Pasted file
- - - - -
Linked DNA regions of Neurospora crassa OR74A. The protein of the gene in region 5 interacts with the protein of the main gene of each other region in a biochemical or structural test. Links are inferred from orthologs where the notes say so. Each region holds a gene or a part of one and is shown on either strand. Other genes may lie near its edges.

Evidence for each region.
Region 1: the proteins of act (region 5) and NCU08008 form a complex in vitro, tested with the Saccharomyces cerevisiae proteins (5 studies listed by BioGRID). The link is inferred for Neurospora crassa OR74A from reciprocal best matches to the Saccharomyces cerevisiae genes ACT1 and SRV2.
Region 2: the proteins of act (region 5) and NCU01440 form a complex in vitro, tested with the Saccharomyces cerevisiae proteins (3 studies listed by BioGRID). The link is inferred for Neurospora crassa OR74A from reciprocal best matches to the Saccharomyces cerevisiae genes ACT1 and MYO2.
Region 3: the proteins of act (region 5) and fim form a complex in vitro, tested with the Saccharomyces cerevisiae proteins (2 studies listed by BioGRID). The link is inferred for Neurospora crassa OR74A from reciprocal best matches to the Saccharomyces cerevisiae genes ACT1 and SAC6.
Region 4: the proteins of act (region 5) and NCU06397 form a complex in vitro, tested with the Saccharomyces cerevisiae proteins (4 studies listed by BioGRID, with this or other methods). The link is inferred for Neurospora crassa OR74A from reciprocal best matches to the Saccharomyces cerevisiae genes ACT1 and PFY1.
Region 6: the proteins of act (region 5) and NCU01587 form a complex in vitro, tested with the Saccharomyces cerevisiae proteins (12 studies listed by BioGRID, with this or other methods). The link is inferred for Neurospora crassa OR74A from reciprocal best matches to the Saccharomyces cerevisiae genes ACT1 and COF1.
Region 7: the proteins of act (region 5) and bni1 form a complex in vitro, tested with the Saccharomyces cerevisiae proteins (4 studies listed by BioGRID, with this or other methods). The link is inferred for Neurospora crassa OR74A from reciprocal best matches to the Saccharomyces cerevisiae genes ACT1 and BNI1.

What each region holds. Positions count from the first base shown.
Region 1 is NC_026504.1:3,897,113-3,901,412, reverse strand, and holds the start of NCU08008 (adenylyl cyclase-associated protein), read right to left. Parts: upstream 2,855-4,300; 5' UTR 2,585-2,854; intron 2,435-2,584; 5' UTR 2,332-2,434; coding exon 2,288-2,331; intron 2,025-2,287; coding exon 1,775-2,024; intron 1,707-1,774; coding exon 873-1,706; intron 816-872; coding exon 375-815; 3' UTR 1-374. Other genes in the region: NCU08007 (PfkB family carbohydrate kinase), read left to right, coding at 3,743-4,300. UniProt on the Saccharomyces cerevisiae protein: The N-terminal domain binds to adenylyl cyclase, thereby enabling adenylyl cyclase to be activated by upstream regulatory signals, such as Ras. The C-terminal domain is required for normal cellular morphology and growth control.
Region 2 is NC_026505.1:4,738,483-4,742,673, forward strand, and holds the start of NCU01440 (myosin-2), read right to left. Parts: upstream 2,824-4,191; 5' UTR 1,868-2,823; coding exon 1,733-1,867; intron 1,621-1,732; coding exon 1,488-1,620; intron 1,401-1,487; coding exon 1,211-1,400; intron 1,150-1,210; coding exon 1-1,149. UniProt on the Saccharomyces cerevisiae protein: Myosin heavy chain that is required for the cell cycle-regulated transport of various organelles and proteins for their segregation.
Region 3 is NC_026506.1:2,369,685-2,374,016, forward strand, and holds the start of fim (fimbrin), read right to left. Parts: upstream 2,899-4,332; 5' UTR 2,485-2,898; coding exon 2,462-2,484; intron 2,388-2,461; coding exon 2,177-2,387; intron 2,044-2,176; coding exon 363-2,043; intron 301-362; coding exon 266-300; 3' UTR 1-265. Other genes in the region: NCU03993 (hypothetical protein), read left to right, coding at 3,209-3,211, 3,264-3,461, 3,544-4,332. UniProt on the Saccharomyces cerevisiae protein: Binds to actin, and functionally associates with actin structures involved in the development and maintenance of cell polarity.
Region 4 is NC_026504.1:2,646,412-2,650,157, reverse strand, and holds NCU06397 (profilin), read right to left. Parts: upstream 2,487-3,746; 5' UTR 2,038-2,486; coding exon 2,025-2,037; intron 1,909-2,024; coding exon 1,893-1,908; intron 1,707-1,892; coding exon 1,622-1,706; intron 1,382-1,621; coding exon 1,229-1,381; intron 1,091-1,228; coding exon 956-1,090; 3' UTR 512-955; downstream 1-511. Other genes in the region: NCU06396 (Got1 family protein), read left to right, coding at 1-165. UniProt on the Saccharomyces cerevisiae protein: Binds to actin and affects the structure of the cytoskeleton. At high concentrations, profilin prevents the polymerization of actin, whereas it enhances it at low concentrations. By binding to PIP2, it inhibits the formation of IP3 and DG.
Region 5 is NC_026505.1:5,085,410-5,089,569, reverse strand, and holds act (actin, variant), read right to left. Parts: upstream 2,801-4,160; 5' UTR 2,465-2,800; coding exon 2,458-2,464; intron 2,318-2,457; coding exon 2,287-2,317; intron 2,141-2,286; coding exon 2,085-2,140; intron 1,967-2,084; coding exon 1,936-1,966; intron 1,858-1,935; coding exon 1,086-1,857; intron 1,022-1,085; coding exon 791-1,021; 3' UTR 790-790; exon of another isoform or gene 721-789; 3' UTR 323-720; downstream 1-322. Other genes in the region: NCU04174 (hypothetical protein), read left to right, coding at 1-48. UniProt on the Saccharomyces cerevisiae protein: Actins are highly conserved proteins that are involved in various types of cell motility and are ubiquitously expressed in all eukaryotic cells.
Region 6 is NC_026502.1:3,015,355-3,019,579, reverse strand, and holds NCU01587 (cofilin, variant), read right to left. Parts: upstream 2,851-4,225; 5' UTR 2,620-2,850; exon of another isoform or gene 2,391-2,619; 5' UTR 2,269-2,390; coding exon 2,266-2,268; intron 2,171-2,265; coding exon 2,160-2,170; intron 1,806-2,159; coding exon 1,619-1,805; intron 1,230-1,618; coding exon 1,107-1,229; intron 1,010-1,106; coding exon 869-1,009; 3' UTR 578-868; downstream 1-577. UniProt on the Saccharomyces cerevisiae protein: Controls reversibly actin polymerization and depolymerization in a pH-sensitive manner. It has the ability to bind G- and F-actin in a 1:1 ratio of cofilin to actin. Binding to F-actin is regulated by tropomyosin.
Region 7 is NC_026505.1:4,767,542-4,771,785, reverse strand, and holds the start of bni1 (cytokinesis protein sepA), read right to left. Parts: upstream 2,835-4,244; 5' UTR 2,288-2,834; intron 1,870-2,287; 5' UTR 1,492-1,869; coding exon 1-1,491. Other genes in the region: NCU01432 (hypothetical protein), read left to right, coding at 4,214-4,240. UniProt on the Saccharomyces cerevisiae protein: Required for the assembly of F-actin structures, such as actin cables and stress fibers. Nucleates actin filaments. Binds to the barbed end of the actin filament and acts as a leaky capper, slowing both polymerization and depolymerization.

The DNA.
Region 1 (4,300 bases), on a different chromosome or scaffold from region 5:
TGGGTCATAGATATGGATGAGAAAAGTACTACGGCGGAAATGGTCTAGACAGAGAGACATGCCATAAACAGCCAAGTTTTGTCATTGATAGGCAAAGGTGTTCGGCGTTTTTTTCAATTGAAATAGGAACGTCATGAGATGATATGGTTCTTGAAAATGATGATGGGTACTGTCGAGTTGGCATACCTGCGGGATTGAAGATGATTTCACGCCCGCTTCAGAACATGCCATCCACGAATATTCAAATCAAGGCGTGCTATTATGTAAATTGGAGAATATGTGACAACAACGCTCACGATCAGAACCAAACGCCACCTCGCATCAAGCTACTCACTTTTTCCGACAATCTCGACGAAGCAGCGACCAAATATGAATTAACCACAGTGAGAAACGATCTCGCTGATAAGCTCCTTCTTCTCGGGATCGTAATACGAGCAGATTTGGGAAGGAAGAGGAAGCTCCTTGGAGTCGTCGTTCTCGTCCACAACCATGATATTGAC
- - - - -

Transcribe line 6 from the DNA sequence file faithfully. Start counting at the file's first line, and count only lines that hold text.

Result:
Region 4: the proteins of act (region 5) and NCU06397 form a complex in vitro, tested with the Saccharomyces cerevisiae proteins (4 studies listed by BioGRID, with this or other methods). The link is inferred for Neurospora crassa OR74A from reciprocal best matches to the Saccharomyces cerevisiae genes ACT1 and PFY1.